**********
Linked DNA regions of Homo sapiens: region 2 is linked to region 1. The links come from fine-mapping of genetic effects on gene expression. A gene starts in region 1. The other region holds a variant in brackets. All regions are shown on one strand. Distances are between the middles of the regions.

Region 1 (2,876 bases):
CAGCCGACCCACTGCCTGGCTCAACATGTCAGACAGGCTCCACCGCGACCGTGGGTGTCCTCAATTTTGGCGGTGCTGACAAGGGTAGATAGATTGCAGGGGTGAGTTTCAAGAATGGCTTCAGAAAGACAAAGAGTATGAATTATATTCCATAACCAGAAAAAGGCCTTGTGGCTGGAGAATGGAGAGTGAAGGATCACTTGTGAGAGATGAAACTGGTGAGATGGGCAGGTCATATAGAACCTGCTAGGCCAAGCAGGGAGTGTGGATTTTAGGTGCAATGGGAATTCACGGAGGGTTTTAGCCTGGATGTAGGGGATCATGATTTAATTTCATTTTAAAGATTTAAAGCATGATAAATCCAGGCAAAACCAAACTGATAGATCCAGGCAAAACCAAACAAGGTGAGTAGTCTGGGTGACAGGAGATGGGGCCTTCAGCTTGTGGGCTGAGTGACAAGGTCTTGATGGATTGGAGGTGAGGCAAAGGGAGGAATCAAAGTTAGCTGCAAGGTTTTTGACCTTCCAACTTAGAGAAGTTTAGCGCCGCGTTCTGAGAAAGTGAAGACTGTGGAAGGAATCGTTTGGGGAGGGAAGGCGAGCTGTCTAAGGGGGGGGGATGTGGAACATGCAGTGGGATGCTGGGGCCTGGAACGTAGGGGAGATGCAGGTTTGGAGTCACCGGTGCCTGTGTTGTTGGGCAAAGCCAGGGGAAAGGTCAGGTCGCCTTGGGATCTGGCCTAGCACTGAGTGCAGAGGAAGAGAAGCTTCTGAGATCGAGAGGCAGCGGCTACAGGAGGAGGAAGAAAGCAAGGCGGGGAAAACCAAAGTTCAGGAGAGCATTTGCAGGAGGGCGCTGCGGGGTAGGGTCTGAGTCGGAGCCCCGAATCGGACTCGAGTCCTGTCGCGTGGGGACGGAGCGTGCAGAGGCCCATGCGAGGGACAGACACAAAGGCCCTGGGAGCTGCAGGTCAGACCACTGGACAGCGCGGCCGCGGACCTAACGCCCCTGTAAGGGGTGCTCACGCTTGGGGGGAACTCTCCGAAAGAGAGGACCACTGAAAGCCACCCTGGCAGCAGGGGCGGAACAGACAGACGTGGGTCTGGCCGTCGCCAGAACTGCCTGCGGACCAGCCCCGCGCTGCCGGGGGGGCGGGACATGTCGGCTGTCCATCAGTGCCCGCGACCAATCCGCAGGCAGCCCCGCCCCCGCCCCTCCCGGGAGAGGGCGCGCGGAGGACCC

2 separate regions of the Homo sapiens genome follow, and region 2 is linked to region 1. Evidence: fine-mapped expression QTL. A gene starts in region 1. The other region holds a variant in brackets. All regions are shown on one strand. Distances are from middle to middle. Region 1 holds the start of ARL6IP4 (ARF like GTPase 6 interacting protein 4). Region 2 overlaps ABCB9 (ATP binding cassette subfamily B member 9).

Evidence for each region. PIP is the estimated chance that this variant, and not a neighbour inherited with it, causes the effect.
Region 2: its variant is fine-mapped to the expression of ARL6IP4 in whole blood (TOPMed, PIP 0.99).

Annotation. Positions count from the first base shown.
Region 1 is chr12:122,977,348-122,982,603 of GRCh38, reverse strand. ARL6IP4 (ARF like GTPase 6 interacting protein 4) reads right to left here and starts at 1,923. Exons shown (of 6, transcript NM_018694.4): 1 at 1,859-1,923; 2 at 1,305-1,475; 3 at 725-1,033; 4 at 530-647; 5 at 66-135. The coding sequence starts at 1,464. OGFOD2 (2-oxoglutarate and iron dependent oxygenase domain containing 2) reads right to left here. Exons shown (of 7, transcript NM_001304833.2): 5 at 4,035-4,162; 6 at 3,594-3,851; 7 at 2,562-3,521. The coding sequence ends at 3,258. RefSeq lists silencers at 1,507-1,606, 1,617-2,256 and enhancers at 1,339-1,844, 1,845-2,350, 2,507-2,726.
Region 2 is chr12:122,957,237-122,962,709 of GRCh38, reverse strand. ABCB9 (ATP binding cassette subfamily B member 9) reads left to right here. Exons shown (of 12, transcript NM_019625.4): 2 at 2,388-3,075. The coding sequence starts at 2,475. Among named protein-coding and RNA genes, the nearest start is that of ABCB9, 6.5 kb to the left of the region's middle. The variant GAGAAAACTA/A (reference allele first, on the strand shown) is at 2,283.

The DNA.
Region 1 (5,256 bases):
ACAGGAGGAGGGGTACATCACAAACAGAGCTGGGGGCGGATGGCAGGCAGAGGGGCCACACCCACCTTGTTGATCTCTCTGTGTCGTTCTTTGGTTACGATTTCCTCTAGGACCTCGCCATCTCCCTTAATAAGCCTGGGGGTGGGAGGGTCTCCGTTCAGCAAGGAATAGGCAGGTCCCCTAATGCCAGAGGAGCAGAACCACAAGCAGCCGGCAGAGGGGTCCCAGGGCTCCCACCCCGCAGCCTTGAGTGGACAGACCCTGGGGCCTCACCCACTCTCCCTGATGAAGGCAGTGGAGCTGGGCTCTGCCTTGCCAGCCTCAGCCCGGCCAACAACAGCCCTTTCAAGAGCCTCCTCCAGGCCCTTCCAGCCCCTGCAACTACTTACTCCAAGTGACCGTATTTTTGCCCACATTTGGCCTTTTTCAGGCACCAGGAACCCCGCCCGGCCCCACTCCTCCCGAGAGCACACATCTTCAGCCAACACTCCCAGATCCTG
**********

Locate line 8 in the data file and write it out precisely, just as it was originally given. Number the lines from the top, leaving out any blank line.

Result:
Region 1 is chr12:122,977,348-122,982,603 of GRCh38, reverse strand. ARL6IP4 (ARF like GTPase 6 interacting protein 4) reads right to left here and starts at 1,923. Exons shown (of 6, transcript NM_018694.4): 1 at 1,859-1,923; 2 at 1,305-1,475; 3 at 725-1,033; 4 at 530-647; 5 at 66-135. The coding sequence starts at 1,464. OGFOD2 (2-oxoglutarate and iron dependent oxygenase domain containing 2) reads right to left here. Exons shown (of 7, transcript NM_001304833.2): 5 at 4,035-4,162; 6 at 3,594-3,851; 7 at 2,562-3,521. The coding sequence ends at 3,258. RefSeq lists silencers at 1,507-1,606, 1,617-2,256 and enhancers at 1,339-1,844, 1,845-2,350, 2,507-2,726.